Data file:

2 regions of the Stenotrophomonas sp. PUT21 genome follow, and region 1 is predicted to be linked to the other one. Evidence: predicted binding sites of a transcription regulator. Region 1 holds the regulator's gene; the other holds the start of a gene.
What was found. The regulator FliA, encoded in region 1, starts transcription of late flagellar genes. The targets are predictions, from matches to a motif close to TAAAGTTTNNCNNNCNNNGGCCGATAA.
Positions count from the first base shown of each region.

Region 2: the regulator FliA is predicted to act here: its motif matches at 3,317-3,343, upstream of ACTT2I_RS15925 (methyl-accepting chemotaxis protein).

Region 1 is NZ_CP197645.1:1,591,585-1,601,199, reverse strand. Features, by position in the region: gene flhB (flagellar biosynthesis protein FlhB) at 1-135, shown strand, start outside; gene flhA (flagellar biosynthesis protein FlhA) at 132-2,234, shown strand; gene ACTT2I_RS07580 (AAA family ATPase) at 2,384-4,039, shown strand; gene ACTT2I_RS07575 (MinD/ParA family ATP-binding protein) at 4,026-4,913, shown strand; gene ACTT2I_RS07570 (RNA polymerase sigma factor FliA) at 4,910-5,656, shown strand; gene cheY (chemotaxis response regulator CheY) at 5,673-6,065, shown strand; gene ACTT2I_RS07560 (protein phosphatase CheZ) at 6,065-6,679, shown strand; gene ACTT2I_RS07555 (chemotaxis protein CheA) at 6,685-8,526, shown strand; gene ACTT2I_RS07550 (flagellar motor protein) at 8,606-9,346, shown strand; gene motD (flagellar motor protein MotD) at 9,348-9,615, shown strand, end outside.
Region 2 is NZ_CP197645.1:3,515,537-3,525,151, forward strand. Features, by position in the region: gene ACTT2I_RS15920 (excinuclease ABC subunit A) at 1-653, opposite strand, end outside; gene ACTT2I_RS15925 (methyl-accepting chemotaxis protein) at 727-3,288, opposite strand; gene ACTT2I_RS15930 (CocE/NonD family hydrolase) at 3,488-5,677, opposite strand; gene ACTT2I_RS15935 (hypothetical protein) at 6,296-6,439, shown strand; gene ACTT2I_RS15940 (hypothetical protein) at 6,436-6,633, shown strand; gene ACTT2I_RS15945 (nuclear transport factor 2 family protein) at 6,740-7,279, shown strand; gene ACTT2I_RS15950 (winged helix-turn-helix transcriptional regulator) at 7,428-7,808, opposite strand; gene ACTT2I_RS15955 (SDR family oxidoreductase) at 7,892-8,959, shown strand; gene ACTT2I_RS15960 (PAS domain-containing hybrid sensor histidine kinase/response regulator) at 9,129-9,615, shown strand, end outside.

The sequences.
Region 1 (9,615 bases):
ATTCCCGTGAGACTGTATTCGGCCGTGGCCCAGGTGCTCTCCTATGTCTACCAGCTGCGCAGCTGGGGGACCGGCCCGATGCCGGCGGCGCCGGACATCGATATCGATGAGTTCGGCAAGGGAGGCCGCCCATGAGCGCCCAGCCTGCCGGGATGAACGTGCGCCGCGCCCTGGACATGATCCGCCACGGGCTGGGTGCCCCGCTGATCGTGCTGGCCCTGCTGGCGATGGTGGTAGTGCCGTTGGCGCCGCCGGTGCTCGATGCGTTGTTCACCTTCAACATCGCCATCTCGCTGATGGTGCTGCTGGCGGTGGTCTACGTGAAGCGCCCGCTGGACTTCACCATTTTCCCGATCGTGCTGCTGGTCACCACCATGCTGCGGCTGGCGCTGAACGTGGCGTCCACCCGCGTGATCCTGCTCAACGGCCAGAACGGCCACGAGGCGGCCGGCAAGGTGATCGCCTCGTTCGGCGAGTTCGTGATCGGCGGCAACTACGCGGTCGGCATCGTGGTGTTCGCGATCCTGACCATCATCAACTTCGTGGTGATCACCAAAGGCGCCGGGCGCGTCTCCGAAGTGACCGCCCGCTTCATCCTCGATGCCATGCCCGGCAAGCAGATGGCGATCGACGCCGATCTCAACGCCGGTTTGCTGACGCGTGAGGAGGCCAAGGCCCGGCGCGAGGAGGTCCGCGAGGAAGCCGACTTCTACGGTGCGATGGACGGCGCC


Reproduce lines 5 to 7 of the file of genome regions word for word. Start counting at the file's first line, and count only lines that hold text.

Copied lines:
Region 1 is NZ_CP197645.1:1,591,585-1,601,199, reverse strand. Features, by position in the region: gene flhB (flagellar biosynthesis protein FlhB) at 1-135, shown strand, start outside; gene flhA (flagellar biosynthesis protein FlhA) at 132-2,234, shown strand; gene ACTT2I_RS07580 (AAA family ATPase) at 2,384-4,039, shown strand; gene ACTT2I_RS07575 (MinD/ParA family ATP-binding protein) at 4,026-4,913, shown strand; gene ACTT2I_RS07570 (RNA polymerase sigma factor FliA) at 4,910-5,656, shown strand; gene cheY (chemotaxis response regulator CheY) at 5,673-6,065, shown strand; gene ACTT2I_RS07560 (protein phosphatase CheZ) at 6,065-6,679, shown strand; gene ACTT2I_RS07555 (chemotaxis protein CheA) at 6,685-8,526, shown strand; gene ACTT2I_RS07550 (flagellar motor protein) at 8,606-9,346, shown strand; gene motD (flagellar motor protein MotD) at 9,348-9,615, shown strand, end outside.
Region 2 is NZ_CP197645.1:3,515,537-3,525,151, forward strand. Features, by position in the region: gene ACTT2I_RS15920 (excinuclease ABC subunit A) at 1-653, opposite strand, end outside; gene ACTT2I_RS15925 (methyl-accepting chemotaxis protein) at 727-3,288, opposite strand; gene ACTT2I_RS15930 (CocE/NonD family hydrolase) at 3,488-5,677, opposite strand; gene ACTT2I_RS15935 (hypothetical protein) at 6,296-6,439, shown strand; gene ACTT2I_RS15940 (hypothetical protein) at 6,436-6,633, shown strand; gene ACTT2I_RS15945 (nuclear transport factor 2 family protein) at 6,740-7,279, shown strand; gene ACTT2I_RS15950 (winged helix-turn-helix transcriptional regulator) at 7,428-7,808, opposite strand; gene ACTT2I_RS15955 (SDR family oxidoreductase) at 7,892-8,959, shown strand; gene ACTT2I_RS15960 (PAS domain-containing hybrid sensor histidine kinase/response regulator) at 9,129-9,615, shown strand, end outside.

The sequences.